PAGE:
"I want to keep the services - have the whole menu of reproductive services available," said Polin, who has been a staunch defender of abortion rights and Abington's responsibility to serve its whole community. "I'm a congenitally optimistic guy. I believe things are going to turn out OK. I have a job here to make sure that's going to happen."
In announcing the joint venture last week with Redeemer, Abington said it would defer to the Catholic hospital's moral teaching against abortion - even though the combined entity opening in 2013 would be a secular, regional health system.
Abortion foes, who have held protest vigils outside Abington for decades, were thrilled by the abortion decision. But many clergy, women's groups, professional organizations, and local residents were not. Abington chief executive Laurence Merlis has been deluged with outraged letters, e-mails, petitions, and social-media messages.
In joining that opposition, doctors complained that they were not consulted before Abington and Redeemer signed a letter of intent.
In addition to employing 234 physicians, Abington has 172 affiliate physicians and 881 with active privileges, a spokeswoman said.
"During the year of negotiations behind closed doors, no staff or community members were involved in the decision-making process," wrote the 20 residents in Abington's ob-gyn program, in a letter they released after the meeting. "There is strong opposition to having our medical practice dictated by Catholic doctrine rather than our patients' best interests and standard of care."
Robert Michaelson, an obstetrician-gynecologist at Abington for 33 years and past president of the medical staff, said: "I would not be happy practicing at a hospital where accepted medical procedures are restricted. I love what I do."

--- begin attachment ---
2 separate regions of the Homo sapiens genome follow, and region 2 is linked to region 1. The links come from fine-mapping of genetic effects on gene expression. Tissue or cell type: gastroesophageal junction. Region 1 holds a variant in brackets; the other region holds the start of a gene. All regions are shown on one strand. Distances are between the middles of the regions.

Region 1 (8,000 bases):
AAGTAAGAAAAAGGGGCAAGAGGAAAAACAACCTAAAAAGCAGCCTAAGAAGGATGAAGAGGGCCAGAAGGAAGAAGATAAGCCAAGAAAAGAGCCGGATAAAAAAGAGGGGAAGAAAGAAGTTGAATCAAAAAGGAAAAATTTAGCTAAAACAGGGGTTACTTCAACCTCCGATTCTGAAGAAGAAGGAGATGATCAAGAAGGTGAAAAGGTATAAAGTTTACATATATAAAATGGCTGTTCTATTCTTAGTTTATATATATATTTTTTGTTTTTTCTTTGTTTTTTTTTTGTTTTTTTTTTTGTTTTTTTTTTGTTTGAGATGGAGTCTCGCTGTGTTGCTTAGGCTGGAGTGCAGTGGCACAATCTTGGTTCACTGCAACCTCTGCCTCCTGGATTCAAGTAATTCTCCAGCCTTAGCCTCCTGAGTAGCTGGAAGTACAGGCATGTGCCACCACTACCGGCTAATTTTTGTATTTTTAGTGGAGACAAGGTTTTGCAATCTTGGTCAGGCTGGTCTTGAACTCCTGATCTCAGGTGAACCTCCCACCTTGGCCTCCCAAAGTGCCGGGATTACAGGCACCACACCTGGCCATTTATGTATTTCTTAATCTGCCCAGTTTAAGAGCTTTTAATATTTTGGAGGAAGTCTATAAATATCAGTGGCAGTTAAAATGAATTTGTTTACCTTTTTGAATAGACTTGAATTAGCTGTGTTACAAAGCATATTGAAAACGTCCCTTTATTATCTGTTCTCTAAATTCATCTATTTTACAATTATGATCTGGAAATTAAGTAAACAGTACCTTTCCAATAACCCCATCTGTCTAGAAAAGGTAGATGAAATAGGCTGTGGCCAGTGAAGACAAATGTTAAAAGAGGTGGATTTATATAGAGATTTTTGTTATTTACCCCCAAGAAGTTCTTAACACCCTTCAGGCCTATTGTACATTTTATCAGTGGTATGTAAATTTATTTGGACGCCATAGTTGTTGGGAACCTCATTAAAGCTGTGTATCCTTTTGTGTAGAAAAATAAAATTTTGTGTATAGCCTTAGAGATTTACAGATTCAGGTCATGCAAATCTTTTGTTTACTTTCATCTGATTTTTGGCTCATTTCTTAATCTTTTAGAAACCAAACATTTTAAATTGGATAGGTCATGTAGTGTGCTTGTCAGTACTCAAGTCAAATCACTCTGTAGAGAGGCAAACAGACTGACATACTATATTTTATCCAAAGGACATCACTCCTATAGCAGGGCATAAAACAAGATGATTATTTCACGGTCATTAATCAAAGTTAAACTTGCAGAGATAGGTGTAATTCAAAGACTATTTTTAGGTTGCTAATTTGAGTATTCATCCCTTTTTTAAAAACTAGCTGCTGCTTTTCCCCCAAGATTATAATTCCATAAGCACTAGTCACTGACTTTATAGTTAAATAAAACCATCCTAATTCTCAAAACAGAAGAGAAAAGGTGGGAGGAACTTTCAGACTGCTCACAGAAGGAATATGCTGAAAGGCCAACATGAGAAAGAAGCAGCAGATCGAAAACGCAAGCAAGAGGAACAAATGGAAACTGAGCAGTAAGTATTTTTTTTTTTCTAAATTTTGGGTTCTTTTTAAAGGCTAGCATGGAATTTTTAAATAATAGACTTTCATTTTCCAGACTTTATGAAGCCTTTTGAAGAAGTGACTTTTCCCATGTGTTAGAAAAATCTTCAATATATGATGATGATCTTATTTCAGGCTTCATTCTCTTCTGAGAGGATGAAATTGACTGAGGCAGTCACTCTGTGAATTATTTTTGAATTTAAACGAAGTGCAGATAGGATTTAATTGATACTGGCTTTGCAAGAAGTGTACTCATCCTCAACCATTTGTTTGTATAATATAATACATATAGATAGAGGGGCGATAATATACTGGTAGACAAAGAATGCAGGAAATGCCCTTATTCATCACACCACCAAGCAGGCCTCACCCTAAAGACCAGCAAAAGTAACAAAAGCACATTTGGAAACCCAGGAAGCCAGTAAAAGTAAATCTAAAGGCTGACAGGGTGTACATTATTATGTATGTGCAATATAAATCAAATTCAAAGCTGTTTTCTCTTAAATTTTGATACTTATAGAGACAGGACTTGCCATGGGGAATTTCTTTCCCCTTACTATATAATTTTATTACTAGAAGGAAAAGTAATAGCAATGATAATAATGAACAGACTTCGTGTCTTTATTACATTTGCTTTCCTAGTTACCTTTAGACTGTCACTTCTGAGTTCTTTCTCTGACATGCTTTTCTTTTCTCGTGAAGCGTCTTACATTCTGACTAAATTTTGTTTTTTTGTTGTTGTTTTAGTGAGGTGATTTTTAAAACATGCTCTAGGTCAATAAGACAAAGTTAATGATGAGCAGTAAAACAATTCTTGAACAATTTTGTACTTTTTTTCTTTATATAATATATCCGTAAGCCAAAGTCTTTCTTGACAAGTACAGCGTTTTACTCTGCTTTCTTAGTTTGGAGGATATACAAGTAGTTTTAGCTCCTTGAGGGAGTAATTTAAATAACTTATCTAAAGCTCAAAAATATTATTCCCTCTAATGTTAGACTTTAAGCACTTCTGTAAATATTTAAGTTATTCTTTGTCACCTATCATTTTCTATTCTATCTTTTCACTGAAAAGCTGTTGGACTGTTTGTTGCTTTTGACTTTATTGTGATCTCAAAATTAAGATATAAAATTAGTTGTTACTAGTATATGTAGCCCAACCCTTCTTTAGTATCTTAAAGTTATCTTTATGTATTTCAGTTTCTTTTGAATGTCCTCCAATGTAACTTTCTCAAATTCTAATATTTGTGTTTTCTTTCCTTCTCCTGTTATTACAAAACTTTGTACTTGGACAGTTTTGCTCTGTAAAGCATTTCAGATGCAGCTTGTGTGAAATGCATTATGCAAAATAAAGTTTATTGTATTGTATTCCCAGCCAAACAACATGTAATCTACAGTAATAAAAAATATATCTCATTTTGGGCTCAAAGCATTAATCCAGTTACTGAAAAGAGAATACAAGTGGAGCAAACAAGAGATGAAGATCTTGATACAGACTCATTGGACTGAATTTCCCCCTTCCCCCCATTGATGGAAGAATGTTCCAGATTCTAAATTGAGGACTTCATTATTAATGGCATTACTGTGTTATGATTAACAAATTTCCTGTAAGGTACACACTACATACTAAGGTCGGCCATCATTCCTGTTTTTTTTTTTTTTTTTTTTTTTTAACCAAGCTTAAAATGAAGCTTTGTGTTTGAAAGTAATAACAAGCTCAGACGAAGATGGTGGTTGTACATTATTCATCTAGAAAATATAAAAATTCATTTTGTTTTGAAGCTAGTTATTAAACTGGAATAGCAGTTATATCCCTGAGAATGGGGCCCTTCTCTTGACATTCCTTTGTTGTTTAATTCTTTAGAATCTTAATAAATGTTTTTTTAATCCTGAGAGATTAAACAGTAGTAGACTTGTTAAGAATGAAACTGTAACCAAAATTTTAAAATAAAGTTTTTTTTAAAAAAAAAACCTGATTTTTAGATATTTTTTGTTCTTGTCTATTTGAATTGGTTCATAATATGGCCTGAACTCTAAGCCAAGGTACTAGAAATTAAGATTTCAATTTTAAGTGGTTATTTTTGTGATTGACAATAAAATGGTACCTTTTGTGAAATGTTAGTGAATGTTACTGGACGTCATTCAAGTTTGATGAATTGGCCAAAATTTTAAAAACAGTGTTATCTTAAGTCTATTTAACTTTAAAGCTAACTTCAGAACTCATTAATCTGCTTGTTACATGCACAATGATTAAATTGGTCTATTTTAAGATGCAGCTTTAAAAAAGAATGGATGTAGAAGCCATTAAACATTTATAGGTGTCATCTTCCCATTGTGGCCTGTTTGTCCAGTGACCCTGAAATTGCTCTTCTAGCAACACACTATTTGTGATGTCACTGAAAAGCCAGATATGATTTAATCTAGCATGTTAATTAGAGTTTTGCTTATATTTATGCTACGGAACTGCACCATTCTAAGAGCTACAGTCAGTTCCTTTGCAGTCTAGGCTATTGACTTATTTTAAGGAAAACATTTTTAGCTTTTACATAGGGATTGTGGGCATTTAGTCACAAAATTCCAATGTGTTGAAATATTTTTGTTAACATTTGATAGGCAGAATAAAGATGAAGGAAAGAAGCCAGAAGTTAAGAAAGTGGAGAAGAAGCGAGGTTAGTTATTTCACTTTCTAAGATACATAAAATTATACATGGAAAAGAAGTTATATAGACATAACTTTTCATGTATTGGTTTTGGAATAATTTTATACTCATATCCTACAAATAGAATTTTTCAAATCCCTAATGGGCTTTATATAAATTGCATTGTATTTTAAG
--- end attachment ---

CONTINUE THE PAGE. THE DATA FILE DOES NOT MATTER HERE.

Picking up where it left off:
He added that he hoped he didn't have to confront a choice between compromising his beliefs or leaving Abington.
Lisa Jambusaria of Los Angeles, who is in the final year of her four-year ob-gyn residency training, said she would never have applied to Abington if she had known abortions would be banned.
Although the hospital performs fewer than 100 abortions a year, many involve women who are carrying defective fetuses that would not survive beyond birth, or women whose health is endangered by the pregnancy.
"We are one of the rare hospitals that provides these services," Jambusaria said. "We get these referrals all the time."
In an article about why some proposed hospital mergers fall apart, Modern Healthcare magazine listed physician opposition as the second biggest factor, right after unfavorable financial conditions.
"Physicians have a lot at stake in a merger; their medical privileges, income, and professional autonomy are all at risk," said Lois Uttley, head of MergerWatch, a New York City-based advocacy group that says it has helped to stop, undo, or modify 59 mergers over 15 years. "It's a bad move for hospital administrators to propose a sweeping change without consulting doctors."
She cited the example in the late 1990s of a failed merger in Dutchess County, N.Y., of Northern Dutchess Hospital, Kingston Hospital, and Benedictine Hospital, a Catholic institution.
"It was going to ban abortions, sterilizations, and contraception at Northern Dutchess," Uttley said. "Northern Dutchess physicians voted 24-0 not to go along with it. Ultimately, that merger fell apart."
Redeemer, based in Meadowbrook, did not respond Wednesday to a request for comment. Abington issued a statement saying that reproductive-health services other than abortion and end-of-life care policies would be unchanged.
"Many details will be addressed during the three-month due-diligence period," the statement said. "Abington and Holy Redeemer are committed to providing information to the community as it becomes available."
Contact Marie McCullough
at 215-854-2720 or firstname.lastname@example.org, or follow on Twitter @repopter.